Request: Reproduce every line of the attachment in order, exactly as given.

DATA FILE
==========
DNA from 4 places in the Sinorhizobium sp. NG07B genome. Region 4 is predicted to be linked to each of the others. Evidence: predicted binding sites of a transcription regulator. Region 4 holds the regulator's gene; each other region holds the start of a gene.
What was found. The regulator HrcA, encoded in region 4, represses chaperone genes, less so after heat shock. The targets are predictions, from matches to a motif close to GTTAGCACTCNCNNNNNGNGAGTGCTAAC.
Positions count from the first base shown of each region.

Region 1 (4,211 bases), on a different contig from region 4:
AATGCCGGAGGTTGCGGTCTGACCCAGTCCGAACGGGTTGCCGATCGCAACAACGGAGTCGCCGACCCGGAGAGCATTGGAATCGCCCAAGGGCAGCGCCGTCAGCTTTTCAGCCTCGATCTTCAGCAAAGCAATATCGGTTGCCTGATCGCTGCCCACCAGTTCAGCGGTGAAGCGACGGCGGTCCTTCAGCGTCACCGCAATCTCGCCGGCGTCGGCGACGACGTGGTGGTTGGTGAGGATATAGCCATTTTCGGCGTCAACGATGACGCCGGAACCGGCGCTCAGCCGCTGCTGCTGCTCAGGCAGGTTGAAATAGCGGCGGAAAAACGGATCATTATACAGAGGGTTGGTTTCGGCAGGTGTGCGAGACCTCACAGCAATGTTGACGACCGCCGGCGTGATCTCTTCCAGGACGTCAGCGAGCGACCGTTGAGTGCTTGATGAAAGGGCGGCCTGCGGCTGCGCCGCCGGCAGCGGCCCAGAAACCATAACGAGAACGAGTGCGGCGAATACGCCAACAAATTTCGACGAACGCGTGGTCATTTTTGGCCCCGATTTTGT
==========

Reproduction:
DNA from 4 places in the Sinorhizobium sp. NG07B genome. Region 4 is predicted to be linked to each of the others. Evidence: predicted binding sites of a transcription regulator. Region 4 holds the regulator's gene; each other region holds the start of a gene.
What was found. The regulator HrcA, encoded in region 4, represses chaperone genes, less so after heat shock. The targets are predictions, from matches to a motif close to GTTAGCACTCNCNNNNNGNGAGTGCTAAC.
Positions count from the first base shown of each region.

Region 1 (4,211 bases), on a different contig from region 4:
AATGCCGGAGGTTGCGGTCTGACCCAGTCCGAACGGGTTGCCGATCGCAACAACGGAGTCGCCGACCCGGAGAGCATTGGAATCGCCCAAGGGCAGCGCCGTCAGCTTTTCAGCCTCGATCTTCAGCAAAGCAATATCGGTTGCCTGATCGCTGCCCACCAGTTCAGCGGTGAAGCGACGGCGGTCCTTCAGCGTCACCGCAATCTCGCCGGCGTCGGCGACGACGTGGTGGTTGGTGAGGATATAGCCATTTTCGGCGTCAACGATGACGCCGGAACCGGCGCTCAGCCGCTGCTGCTGCTCAGGCAGGTTGAAATAGCGGCGGAAAAACGGATCATTATACAGAGGGTTGGTTTCGGCAGGTGTGCGAGACCTCACAGCAATGTTGACGACCGCCGGCGTGATCTCTTCCAGGACGTCAGCGAGCGACCGTTGAGTGCTTGATGAAAGGGCGGCCTGCGGCTGCGCCGCCGGCAGCGGCCCAGAAACCATAACGAGAACGAGTGCGGCGAATACGCCAACAAATTTCGACGAACGCGTGGTCATTTTTGGCCCCGATTTTGT